In the journal Science, Ian Tattersall of the American Museum of Natural History said the skull "is undoubtedly one of the most important ever discovered.”

Scientists believe that members of the species to which Skull 5 belonged to were short in stature, had a small braincase, but very long limbs that enabled them to walk long distances, according to The Times.

The excavation sites in the republic of Georgia were thought to be ancient predators' dens. Scientists believe these early hominids were likely killed by saber-tooth cats and giant cheetahs, which lived roughly two million years ago.


A dog running in the Athens Marathon 2012. Note: This dog is not Boogie Butts, who ran the Evansville Half Marathon.     Photo: Petros Papaetropoulos/Shutterstock

Dog That Ran Half-Marathon Dies

Chocolate lab suffers heart attack

Boogie Butts, the runaway chocolate lab who bandited the Evansville Half-Marathon last Saturday passed away just three days after the race. Boogie was ten years old and is survived by his owner, Jerry Butts.

"It is with great sadness that we inform you that Boogie passed away due to a heart attack on Tuesday, October 15," Jerry Butts wrote on Boogie's Facebook page.

Boogie garnered national attention this week for setting an unofficial record in the half-marathon for unassisted dogs. Boogie reportedly broke free from his owner's leash the night before the race and ran the majority of the half-marathon the next morning—unchaperoned and without his owner's knowledge. Boogie finished in two hours and 15 minutes and bested 1,128 of the race's registered, two-legged participants.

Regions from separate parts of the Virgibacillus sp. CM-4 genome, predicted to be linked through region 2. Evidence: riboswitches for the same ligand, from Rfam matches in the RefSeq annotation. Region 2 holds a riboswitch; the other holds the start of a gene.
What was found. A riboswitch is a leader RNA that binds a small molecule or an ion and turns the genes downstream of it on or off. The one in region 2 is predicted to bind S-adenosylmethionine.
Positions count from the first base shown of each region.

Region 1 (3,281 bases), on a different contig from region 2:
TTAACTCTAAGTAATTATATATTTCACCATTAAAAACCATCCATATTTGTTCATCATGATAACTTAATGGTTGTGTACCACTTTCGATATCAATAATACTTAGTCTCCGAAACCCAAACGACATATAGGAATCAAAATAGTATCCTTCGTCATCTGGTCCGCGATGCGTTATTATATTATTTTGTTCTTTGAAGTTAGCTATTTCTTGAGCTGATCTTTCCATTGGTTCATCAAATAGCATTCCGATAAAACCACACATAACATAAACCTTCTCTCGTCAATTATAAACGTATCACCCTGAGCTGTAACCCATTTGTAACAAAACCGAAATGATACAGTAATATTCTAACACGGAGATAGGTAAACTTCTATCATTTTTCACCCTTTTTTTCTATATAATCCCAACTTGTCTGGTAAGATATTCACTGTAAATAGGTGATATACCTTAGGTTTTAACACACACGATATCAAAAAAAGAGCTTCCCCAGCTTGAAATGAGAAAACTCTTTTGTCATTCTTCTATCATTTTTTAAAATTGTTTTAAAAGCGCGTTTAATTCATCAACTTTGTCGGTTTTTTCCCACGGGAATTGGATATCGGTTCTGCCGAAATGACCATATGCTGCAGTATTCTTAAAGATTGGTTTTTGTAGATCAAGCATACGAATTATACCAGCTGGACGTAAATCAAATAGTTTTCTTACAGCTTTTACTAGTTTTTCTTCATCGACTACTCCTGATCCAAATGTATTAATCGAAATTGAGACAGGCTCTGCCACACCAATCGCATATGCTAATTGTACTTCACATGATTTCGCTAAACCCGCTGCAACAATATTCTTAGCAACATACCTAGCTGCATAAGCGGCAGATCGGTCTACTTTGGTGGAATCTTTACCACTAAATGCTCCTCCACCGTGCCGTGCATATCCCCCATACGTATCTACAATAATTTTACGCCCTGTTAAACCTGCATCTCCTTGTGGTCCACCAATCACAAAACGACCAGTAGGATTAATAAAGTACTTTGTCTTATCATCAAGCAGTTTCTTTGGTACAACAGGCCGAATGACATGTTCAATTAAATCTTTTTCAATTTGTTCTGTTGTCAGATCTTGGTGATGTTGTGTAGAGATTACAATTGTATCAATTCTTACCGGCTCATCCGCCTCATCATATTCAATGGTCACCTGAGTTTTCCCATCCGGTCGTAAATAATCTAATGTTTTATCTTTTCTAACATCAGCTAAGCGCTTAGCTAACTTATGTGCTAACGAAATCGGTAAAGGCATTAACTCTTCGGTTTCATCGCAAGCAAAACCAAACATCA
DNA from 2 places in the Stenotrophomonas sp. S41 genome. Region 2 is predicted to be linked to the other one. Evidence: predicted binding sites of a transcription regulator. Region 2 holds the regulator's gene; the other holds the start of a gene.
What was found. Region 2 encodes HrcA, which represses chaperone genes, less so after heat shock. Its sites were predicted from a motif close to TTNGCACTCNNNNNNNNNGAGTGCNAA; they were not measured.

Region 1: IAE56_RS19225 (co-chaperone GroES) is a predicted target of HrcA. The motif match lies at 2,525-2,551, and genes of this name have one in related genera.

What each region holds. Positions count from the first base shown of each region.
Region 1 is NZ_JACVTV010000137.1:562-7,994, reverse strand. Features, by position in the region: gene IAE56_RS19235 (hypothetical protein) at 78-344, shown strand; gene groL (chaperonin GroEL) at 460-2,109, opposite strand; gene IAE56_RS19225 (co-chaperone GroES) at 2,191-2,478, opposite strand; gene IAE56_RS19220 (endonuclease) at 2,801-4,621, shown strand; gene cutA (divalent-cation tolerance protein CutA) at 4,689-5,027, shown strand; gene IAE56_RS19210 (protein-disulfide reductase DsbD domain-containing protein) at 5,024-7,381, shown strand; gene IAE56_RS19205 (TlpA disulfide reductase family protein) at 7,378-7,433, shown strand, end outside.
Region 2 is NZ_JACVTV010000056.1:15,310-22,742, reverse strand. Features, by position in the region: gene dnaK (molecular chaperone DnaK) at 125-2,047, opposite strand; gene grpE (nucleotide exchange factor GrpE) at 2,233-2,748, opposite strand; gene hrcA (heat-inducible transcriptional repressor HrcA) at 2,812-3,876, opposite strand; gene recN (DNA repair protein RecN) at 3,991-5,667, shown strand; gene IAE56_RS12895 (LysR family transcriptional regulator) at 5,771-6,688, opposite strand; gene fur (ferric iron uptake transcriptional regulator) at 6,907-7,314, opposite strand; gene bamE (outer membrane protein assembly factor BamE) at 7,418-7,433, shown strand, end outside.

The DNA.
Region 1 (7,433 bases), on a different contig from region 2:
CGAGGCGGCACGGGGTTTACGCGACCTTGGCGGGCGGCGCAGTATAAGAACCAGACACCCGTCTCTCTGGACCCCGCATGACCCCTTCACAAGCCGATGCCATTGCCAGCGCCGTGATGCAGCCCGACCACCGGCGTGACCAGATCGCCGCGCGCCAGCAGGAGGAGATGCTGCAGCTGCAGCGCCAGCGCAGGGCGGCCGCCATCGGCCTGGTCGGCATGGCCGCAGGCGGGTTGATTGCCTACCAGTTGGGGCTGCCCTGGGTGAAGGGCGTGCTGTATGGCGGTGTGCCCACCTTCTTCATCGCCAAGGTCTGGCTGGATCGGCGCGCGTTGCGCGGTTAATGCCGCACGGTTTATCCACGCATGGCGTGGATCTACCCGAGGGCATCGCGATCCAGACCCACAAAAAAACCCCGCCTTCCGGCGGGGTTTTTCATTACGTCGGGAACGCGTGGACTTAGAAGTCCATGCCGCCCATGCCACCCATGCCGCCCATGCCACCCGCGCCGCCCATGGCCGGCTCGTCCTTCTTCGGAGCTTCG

A veterinary technician at Cape Veterinary Clinic in South Portland, Maine, told Runner's World Newswire that it is purely conjecture to say a half-marathon caused the dog's heart attack without knowing the dog's medical history.

Lost Dog Completes Half-Marathon, is Reunited With Owner


In a Harvard study, men who consumed half a portion of processed meat a day had just 5.5 percent "normal"-shaped sperm, compared to 7.2 percent of those who ate less.     Photo: dream designs/Shutterstock

Processed Meat Reduces Male Fertility

Baby, or baby-back ribs?

Researchers from the Harvard School of Public Health have found that men who eat at least half a portion of processed meat a day—including bacon, hamburgers, sausage, and hot dogs—corrupt the size and shape of their sperm cells and reduce their fertility.

Scientists are not sure why this occurs, but they believe the pesticides in red meat can interfere with hormones.

Conversely, the same research shows that consuming zinc-rich white fish, such as cod or halibut, bolsters fertility, as study participants who ate at least half a portion of white fish a day developed a greater percentage of "normal" sperm cells than those who did not.

Does that change your weekend barbecue menu?